On a cold December night in 1878, Edward F. Smith decided to walk down to the Myrtle avenue police station. He hadn’t had much sleep in the past two weeks and was beginning to question his own sanity.
Mr. Smith was as passionate as a skeptic as he was a master builder. He worked in a world with tangible objects, and rational fears. A world where ghosts and spirits were nothing but mere tales for distraction. However, for the past few weeks Edward, his wife, and his two young daughters had been terrorized by what they could only assume were phantoms living inside their old Knickerbocker-styled home on Clinton Avenue in Brooklyn, New York.
Barging through the precinct’s doors Edward rattled the late-shift awake. The few police officers unfortunate enough to work the late shift that cold night stopped and stared at the wild-eyed man. The man’s bloodshot eyes conveyed a sense of deep disturbance and a desperate plea for help: ”I need help. Someone has to help us.”
Edward told the officers about strange and disturbing activities occurring in his home on Clinton Avenue. He reported that someone or something had been pestering his family by ringing the front door excessively. Ringing in the middle of the night and when he ran to check, there would be no one at the door. Edward went on to tell them that it wasn’t just the ringing of the bell, but also loud knocks on their front door. There was also something else. Something terrifying enough that had made Edward trek down the icy streets to the police station in the middle of the night.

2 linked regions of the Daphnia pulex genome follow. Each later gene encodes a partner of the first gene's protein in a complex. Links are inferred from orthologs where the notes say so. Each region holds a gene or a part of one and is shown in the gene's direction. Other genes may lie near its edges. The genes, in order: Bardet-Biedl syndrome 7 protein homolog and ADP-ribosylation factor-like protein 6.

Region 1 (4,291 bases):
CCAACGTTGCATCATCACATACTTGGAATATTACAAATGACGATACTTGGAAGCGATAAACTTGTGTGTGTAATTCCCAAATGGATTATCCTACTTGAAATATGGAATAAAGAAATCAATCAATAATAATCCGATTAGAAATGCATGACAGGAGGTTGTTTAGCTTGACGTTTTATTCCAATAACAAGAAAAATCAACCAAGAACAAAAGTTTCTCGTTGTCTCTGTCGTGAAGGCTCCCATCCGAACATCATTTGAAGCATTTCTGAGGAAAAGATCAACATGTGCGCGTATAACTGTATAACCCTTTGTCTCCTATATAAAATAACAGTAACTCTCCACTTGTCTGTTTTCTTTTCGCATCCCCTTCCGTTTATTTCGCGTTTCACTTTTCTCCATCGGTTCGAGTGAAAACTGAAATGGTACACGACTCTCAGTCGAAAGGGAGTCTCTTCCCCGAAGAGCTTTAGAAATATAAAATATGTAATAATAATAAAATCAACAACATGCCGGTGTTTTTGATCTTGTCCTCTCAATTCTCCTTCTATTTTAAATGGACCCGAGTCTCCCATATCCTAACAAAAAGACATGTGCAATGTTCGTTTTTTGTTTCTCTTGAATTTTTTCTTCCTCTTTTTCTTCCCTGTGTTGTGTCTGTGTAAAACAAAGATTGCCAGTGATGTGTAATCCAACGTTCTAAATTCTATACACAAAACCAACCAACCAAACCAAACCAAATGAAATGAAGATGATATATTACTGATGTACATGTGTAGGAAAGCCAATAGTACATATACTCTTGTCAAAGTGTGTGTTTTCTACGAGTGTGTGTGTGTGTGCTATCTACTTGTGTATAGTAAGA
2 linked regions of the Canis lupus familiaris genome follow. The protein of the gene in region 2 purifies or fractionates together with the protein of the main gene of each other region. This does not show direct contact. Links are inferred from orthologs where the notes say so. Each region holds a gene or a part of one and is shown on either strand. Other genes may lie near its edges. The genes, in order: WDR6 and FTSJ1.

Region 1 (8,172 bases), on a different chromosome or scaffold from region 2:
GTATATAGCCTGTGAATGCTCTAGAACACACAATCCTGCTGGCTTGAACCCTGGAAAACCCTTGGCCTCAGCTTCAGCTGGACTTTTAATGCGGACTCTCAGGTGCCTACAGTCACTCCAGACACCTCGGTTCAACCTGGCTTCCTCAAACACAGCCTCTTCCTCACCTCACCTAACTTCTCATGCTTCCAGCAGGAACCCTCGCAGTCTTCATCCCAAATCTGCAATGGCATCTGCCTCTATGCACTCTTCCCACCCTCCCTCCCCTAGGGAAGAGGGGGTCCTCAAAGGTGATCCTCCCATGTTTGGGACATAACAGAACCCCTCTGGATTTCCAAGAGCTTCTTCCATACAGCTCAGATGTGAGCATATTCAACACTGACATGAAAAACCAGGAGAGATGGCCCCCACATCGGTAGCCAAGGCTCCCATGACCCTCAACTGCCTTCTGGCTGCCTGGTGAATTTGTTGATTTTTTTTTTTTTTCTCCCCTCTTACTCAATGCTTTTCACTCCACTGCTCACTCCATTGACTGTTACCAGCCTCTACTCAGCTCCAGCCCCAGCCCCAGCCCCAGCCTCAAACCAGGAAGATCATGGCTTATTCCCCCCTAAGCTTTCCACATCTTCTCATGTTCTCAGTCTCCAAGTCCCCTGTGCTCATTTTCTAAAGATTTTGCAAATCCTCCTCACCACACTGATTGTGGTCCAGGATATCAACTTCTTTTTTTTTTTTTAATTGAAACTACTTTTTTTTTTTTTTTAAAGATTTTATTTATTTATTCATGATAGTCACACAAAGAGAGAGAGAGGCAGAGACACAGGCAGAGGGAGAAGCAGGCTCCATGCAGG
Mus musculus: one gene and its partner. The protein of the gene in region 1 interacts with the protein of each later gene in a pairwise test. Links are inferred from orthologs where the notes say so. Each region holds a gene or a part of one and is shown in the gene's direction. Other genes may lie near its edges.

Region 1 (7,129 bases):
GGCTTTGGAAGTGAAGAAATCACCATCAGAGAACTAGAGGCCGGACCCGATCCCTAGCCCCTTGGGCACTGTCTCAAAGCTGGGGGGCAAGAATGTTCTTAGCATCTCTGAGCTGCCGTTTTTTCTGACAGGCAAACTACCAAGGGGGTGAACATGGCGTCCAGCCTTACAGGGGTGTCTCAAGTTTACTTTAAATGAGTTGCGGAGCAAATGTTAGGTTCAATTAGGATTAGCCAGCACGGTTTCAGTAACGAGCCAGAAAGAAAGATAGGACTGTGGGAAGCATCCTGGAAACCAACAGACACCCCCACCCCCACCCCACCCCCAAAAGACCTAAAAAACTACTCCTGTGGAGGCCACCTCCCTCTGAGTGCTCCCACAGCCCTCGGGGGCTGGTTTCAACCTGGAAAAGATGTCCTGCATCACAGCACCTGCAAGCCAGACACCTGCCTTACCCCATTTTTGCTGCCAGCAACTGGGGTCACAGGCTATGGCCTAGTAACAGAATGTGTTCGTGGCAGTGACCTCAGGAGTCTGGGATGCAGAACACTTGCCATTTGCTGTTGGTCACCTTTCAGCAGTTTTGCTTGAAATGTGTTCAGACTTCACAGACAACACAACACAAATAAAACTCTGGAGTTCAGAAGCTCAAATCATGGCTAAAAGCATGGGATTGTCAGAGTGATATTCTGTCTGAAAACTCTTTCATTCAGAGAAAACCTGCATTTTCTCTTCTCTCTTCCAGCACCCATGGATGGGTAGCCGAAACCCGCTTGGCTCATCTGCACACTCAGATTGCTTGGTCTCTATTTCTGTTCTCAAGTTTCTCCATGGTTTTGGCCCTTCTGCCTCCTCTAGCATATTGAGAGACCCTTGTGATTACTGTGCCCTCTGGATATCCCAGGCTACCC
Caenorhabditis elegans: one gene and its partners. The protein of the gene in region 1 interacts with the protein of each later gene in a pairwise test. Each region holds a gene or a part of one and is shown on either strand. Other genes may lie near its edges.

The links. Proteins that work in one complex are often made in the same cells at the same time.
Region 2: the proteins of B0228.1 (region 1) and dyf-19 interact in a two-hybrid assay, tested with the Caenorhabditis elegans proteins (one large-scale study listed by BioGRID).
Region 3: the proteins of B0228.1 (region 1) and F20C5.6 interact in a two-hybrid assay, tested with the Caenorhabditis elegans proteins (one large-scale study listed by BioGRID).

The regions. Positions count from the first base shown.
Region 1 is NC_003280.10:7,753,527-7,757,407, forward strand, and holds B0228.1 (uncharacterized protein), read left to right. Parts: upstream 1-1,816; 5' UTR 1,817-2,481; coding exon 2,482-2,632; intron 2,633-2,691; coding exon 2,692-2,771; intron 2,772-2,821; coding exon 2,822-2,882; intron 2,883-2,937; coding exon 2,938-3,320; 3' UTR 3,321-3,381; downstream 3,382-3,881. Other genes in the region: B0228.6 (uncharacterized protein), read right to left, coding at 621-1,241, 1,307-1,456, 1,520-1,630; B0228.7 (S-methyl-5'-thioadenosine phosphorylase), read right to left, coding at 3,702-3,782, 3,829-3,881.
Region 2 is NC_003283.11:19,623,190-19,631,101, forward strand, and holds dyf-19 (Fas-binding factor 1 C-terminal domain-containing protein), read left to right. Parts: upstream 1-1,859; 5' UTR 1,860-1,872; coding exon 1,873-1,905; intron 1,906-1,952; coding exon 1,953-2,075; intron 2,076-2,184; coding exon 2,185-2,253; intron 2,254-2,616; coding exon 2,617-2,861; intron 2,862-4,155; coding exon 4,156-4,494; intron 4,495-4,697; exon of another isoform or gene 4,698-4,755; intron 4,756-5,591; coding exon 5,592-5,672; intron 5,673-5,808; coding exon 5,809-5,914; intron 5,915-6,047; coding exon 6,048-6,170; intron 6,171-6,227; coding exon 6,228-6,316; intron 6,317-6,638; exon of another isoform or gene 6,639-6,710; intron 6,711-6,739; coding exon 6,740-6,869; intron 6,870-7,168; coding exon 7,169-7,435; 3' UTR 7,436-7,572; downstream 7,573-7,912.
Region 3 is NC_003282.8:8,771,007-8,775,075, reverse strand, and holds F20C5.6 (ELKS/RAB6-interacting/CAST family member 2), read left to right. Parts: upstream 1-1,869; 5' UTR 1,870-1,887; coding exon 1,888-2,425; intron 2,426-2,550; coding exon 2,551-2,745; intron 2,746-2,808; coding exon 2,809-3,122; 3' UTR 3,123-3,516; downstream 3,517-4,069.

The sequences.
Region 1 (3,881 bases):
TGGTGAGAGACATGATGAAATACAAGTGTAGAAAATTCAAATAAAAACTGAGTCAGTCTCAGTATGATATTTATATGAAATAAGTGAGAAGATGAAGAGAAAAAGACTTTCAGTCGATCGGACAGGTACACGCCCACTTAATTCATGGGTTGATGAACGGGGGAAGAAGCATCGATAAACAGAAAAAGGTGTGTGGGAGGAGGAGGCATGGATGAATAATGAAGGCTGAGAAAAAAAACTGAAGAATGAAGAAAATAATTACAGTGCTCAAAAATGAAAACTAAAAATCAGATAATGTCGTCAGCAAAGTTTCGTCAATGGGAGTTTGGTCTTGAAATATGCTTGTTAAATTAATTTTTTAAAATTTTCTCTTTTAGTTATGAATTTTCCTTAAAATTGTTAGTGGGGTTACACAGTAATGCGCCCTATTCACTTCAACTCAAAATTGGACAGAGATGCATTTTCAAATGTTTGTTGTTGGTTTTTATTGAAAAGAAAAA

He told the officers about his dinning room. About how it and the kitchen were separated by heavy doors. Doors that shook violently at night as if someone was trying to shake them off their hinges. The officers looked at each other with yawning disbelief. However seeing how upset and shaken Edward had become while explaining his situation, Detective Price decided it was worth investigating. On a Wednesday night Detective Price, along with a few other fellow officers, went to investigate 136 Clinton avenue.
Four corinthian pillars stood before Smith’s front door. A respectable entryway for a respectable, two-story affair. But the men were not there to marvel at the old colonial architecture, they were there to investigate the supposed phantom ringer. They first performed a visual examination of the doorbell, it revealed nothing unusual. Inside the residence, the police were greeted by a nervous, almost panicked, Mrs. Smith. The couple’s young daughters were also present and like their mother, terrified with what was happening inside their home.
Price instructed one of the officers to stand by the front door and sit and wait for the bell to be rung. When it did, he was to